This is just part of the apple aisle at my local Publix, but I was impressed. There are an estimated 7,500 apple varieties around the world, so a dozen or so apples at my grocery store is a small fraction, of course, but I’d forgotten how many varieties I could easily get my hands on this season. I’ve been working on a story about baked apple desserts for the Tampa Bay Times (special Thanksgiving issue of Taste comes out this Sunday and I’ve got the cover story!) so I was really happy to find so many varieties to try.
I talked to Amy Traverso, author of The Apple Lover’s Cookbook and lifestyle editor at Yankee Magazine, for the story, and she said a lot of the new apple varieties are good all-purpose apples. They work well for baking, cooking, or eating raw. The standard that breeders are trying to reach is really high, she told me, and these newer apple varieties feature a lot of sweetness, acidity, and firm, lush fruit. And then she said my favorite thing I’ve ever heard about apples…
“They’re like the California cabernets of the apple world,” she said. Big, explosive flavor. Juicy.
We’re getting into the best time of year here. How was your Halloween? For our friend’s annual block party, Danny was a gorilla and I was a mermaid, but on the 31st we hung out on the couch, drinking wine and waiting for trick-or-treaters to knock on our door. Silence of the Lambs was our scary movie for the night, and I made Aida Mollenkamp‘s meatballs for dinner. (Pro tip: Don’t serve meatballs on a night you’re watching Hannibal. TOO SCARY.)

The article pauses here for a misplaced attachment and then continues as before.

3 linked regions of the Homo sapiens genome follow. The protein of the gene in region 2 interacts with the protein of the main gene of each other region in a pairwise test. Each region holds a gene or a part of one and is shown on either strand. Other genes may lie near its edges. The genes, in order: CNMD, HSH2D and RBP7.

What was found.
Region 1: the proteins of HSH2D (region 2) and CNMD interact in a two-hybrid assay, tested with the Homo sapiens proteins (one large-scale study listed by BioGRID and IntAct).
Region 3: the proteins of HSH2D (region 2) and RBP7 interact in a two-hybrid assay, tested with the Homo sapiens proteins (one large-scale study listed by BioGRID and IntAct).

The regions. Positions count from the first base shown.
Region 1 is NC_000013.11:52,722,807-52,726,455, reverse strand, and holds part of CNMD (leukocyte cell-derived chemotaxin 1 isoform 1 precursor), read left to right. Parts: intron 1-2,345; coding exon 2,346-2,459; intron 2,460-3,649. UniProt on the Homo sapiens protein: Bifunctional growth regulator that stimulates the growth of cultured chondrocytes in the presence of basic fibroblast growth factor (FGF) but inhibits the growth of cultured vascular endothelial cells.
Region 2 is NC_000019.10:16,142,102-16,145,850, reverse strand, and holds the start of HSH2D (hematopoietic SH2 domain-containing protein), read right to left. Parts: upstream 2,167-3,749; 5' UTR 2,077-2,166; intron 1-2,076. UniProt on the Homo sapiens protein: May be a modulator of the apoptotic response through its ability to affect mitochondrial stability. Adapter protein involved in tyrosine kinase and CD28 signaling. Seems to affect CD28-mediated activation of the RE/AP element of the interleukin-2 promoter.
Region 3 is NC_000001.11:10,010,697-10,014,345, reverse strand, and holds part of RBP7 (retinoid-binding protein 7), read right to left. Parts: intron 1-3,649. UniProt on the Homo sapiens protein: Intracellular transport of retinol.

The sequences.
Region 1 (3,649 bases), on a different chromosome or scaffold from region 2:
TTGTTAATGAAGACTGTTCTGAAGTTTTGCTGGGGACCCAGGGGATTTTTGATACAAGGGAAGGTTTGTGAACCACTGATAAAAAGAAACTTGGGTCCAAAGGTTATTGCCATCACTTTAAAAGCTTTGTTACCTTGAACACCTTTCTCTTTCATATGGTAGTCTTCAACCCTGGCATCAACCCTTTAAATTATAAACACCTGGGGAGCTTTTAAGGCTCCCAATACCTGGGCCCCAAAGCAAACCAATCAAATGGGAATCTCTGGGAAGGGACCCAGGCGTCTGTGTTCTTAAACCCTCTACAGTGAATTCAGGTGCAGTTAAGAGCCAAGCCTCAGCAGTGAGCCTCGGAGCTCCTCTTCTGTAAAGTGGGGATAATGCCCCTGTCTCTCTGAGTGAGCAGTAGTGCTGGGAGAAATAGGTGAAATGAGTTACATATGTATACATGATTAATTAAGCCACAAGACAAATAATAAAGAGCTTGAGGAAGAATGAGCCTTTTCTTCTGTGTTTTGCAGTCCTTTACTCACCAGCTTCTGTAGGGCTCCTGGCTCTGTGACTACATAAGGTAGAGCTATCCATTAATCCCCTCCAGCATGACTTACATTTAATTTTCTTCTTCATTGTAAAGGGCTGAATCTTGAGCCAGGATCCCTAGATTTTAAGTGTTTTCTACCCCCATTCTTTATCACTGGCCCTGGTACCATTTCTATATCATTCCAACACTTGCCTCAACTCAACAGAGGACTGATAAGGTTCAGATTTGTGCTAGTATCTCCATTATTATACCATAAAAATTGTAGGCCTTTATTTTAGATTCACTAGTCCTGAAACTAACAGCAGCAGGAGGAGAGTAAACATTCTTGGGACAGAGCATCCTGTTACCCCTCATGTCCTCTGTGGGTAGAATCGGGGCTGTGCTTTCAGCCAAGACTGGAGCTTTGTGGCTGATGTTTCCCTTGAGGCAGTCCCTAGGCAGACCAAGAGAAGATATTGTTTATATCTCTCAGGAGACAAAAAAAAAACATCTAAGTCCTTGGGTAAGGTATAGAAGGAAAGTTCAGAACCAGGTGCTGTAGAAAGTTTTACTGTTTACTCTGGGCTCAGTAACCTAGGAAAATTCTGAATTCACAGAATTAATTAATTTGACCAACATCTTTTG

At the start of the week, Danny made a spicy soup that reminded us you can always add yogurt if things get too spicy. We also learned what hominy is. The turkey posole recipe was from a Bon Appetit feature on repurposing leftover Thanksgiving turkey. This is an excellent idea because it totally transforms the turkey and comes together quickly — homemade chile paste included!
Since Thanksgiving is still a few weeks away, we used a shredded rotisserie chicken. I’d try chickpeas if we didn’t have hominy around (for a different but still delicious soup). I found myself looking forward to the soup for dinner each night, crushing tortilla chips into the hot bowl just before serving and swirling in a scoop of avocado. For dessert, baked apples. (I’m wrapping up a feature on baked apple desserts this week and would love to know your favorites, by the way.) Continue reading
The week of apple cider recipes started with dinner. It was Danny’s first day at his new gig at the airport, and I was leaving work early to put together something good. My boss, knowing that I enjoy cooking, thoughtfully suggested the idea and it was brilliant. Excited, and feeling like now it had to be really good given the gift of extra time, I started a list of possible congrats-on-the-new-awesome-job-i-love-you dinners.
Spaghetti Bolognese Pasta Carbonara Chicken with 40 Cloves of Garlic Boeuf Bourguignon
Roasted Apple, Shallot, and Blue Cheese Tart Pancetta, White Bean and Chard Pot Pies Pork Shoulder Braised with Apples